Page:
Featured Research

from universities, journals, and other organizations

Individuals With Social Phobia See Themselves Differently

Date:
October 7, 2008
Source:
JAMA and Archives Journals
Summary:
Magnetic resonance brain imaging reveals that patients with generalized social phobia respond differently than others to negative comments about themselves, according to a new report.

Magnetic resonance brain imaging reveals that patients with generalized social phobia respond differently than others to negative comments about themselves, according to a report in the October issue of Archives of General Psychiatry, one of the JAMA/Archives journals.

Related Articles


"Generalized social phobia is characterized by fear/avoidance of social situations and fear of being judged negatively by others," the authors write as background information in the article. "It is the most common anxiety disorder in the general population, with the lifetime prevalence estimated at 13.3 percent, and it is associated with a high risk for depression, alcohol and drug abuse and suicide." Previous studies have found differences in the way brains of affected individuals respond to facial expressions, suggesting that the condition involves increased responsiveness to social stimuli in areas linked to emotion.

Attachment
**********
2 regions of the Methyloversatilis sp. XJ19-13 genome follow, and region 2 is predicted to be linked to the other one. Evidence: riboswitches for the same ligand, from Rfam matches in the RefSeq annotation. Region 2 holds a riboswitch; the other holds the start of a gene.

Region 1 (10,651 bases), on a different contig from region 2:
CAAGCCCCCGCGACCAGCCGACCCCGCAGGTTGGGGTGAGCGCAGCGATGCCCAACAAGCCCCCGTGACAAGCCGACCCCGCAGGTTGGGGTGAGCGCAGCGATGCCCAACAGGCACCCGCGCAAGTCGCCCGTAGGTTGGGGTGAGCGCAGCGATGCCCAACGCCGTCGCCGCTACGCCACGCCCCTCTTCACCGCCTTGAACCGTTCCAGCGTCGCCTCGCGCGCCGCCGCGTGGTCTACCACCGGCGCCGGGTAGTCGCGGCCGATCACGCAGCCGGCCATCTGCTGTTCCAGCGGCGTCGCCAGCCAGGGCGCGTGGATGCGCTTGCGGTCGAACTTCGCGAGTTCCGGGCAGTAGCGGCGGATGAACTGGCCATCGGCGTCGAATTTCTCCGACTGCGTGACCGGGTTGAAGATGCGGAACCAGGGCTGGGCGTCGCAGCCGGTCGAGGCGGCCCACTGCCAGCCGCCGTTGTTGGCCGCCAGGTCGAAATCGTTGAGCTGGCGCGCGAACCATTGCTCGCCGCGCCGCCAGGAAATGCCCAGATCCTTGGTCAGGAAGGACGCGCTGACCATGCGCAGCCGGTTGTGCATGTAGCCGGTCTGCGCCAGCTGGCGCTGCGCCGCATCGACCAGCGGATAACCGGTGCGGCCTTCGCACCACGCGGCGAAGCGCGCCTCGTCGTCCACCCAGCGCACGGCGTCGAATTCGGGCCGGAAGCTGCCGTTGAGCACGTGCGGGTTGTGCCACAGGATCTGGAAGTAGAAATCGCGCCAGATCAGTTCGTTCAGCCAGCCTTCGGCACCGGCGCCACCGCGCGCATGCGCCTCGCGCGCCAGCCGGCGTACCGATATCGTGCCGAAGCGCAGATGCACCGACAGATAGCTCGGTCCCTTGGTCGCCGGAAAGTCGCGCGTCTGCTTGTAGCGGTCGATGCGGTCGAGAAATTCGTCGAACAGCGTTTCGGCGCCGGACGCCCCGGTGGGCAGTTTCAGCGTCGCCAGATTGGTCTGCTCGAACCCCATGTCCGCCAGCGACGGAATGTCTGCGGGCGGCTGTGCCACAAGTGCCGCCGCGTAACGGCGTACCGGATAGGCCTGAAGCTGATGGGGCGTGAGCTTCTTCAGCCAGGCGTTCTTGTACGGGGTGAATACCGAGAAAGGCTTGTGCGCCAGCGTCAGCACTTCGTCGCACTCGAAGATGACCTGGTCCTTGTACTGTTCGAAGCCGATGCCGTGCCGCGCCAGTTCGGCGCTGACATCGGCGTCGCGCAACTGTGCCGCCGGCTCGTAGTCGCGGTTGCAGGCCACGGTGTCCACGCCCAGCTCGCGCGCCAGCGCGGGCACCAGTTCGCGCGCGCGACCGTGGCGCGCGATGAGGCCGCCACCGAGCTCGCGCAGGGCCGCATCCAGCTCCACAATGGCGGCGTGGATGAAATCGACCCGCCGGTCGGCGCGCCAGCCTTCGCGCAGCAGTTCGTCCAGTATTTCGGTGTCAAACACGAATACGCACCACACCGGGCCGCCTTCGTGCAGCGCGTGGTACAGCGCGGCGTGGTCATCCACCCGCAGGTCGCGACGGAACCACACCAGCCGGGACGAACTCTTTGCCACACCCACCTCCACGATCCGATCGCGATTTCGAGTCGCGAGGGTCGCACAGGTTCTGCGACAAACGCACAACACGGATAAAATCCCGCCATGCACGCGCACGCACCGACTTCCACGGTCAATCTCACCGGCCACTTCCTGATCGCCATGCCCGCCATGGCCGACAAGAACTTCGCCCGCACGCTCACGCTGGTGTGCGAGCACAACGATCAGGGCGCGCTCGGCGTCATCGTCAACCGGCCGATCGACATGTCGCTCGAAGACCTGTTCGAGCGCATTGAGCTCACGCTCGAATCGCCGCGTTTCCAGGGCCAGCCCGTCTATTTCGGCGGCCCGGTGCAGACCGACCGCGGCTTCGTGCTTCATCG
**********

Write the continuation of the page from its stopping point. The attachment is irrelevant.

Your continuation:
Karina Blair, Ph.D., and colleagues at the National Institute of Mental Health, Bethesda, Md., compared functional MRI (fMRI) scans of 17 unmedicated individuals with generalized social phobia to those of 17 controls who were the same age and sex and had the same IQ but did not have the disorder. "During fMRI scans, individuals read positive (e.g., You are beautiful), negative (e.g., You are ugly) and neutral (e.g., You are human) comments that could be either about the self or about somebody else (e.g., He is beautiful)," the authors write.

The patients with generalized social phobia showed increased blood flow in their medial prefrontal cortex and amygdala—areas of the brain linked to concepts of self as well as fear, emotion and stress response—when reading negative statements about themselves. However, there were no differences between the two groups in response to negative comments referring to others or neutral or positive comments referring to either self or others.